From Cairo to Capetown on a bike
By David Pine
Anyone who would contemplate biking 12,000 kms through one of the world’s more hostile environments would need a very good reason to do so. Such a person is Vince Langford, who spoke at Plimmerton Rotary on 11 November.
In 2011 Mr Langford had the extreme misfortune to lose his wife to breast cancer. In 2013 he decided to undertake the bike ride, mainly to raise money for the Cancer Society who had shown so much support to him and his family during his late wife’s illness. He decided to join an organised tour called the Tour D’Afrique, an annual event that begins beside the pyramids in Cairo and ends four months later at the southern ocean in Capetown. It is organised by a French Canadian company, hence the name of the tour.
Along the way participants travelled through a total of 10 countries: Egypt, Sudan, Ethiopia, Kenya, Tanzania, Malawi, Zambia, Botswana, Namibia and South Africa. Trucks carrying food and camping equipment accompanied the riders throughout the tour. Armed guards were in constant attendance.
Mr Langford described some of the multitude of sights and sounds along the way. In Egypt there were buses with speakers attached to the outside playing loud music. Along the highway the riders encountered many burnt out wrecks of buses and trucks that had broken down, caught fire and been abandoned where they stopped. They saw the magnificent temples in Luxor and Aswan. In Sudan there were thousands of wild camels and goats roaming the dry countryside. The riders had to be mindful of regular sandstorms which could bury their bikes overnight and required them to wear face masks.
On the upper Nile they saw small boats made out of 44 gallon drums. In most of the villages they passed by, the people lived in straw huts but in contrast, many of those villages were located near to modern telecom towers.
In some of the countries the local people were very friendly and polite. When the riders arrived to camp for the night, people would come out and say “hello” and after a few minutes they would leave. In other places however the local people would stare at the riders for hours and call out to them, causing the armed guards to be constantly on patrol around the perimeter of the campsite.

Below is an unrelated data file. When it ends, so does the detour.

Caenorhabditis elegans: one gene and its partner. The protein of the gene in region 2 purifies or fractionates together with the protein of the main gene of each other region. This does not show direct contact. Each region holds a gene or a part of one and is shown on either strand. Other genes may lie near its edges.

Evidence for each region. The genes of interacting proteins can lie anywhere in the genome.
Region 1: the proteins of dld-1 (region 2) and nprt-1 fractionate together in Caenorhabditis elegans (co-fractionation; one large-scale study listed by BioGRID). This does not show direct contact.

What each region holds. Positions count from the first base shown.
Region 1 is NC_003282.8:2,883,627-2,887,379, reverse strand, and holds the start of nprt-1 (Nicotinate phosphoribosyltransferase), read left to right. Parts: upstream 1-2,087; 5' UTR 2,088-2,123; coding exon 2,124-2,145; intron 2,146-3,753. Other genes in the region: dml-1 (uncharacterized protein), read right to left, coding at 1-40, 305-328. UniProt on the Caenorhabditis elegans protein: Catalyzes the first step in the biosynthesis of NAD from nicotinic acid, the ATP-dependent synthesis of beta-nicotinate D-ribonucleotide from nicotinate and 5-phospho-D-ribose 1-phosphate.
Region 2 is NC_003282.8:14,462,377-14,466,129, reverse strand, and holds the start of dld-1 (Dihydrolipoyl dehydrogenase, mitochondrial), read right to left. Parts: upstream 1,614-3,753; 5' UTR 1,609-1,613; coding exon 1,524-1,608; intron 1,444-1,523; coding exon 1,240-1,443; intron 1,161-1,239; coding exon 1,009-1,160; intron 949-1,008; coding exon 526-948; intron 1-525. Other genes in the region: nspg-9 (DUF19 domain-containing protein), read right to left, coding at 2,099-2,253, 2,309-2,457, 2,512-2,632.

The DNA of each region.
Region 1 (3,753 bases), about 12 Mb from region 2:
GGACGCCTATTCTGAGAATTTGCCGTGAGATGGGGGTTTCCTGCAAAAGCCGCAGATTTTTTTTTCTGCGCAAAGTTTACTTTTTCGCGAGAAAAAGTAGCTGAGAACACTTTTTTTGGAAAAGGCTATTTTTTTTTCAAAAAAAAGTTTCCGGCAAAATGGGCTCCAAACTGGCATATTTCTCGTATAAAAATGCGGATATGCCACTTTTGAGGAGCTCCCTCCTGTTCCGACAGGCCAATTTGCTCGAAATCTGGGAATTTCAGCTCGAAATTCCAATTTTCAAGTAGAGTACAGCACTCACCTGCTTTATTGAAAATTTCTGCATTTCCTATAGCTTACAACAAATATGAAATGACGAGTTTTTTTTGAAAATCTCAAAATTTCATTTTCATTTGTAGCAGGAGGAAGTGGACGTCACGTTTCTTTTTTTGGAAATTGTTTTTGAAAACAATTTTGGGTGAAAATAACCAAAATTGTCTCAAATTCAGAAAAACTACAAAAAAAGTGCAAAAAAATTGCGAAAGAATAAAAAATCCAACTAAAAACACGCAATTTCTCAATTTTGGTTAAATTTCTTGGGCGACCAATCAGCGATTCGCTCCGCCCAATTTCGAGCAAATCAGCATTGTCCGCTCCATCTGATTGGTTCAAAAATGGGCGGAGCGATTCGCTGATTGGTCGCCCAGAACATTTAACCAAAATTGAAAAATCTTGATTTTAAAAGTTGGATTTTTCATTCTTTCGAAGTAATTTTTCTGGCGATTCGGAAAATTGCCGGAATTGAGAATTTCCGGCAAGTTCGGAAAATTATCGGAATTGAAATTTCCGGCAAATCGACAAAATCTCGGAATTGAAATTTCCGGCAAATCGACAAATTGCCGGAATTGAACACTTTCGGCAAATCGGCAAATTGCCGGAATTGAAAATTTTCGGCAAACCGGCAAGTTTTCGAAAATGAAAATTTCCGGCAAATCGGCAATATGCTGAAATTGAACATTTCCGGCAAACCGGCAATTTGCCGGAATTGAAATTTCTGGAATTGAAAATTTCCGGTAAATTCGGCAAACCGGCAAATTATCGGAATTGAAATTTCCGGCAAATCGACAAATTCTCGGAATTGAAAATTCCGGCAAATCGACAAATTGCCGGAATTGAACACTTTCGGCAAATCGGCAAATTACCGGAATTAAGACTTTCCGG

It was wonderful to see so many children being consumed with excitement when the riders came by in their colourful clothing, but heart breaking to realise that most of these children were severely under-nourished.
The riders were thrilled to see many species of wildlife in their natural habitats, including elephants, lions, giraffes, buffalos and zebras.
Mr Langford experienced the full range of emotions during the tour, from the depths of despair when he became ill and lost weight through eating foods that didn’t agree with him, to the heights of elation when he finally stood on the beach at Capetown with his bike hoisted triumphantly above his head.
Not only had he cycled every day for 4 months covering an average distance per day of 125kms, but also he had raised a total of $11,000 for the Cancer Society of New Zealand.
Exchange Student Update
Jessica reported on her recent visit to a Maori Marae where she learned a little about Maori Culture.
She was most impressed with the laying of the Hangi and enjoyed the smokey flavour of the meat.
Committee night where all the real Rotary work is done.
Each year for the past 15 years or so The Guardians of the Pauatahanui Inlet have initiated a Clean up day to keep our Inlet beautiful and Plimmerton Rotary have offered their support.
This year the Clean up will be carried out as follows:
Date - 30 November (rain or shine due to tidal restrictions)
Time - 10.30am to 12.30pm at Browns Bay. Wear warm clothing, bring sun hats. Gloves and rubbish bags provided.
Participants will be in the draw for a lucky prize plus extra prizes for the children.
Family sausage sizzle at Browns Bay Park from 12 Noon organised by Keith Michael of Plimmerton Rotary. Keith would love your help and participation. Please stay and socialise over lunch to meet like-minded people who all care about the Inlet.
Two months ago Rotary New Zealand launched an appeal in support of the outbreak of Ebola in West Africa specifically for the Rotary sponsored Bo Hospital. Read More
Parting Thought from Brian Greaves who acknowledged Armistice Day, the 11th day of November, which brought the First World War to an end in 1918. There were over 16 million deaths and 20 million wounded ranking it among the deadliest of conflicts in human history.
Here is an lmmortal quote from the Great War from British philosopher Bertrand Russell, 1914:
"And all this madness, all this rage, all this flaming death of our civilization and our hopes, has been brought about because a set of official gentlemen, living luxurious lives, mostly stupid, and all without imagination or heart, have chosen that it should occur rather than that any one of them should suffer some infinitesimal rebuff to his country’s pride".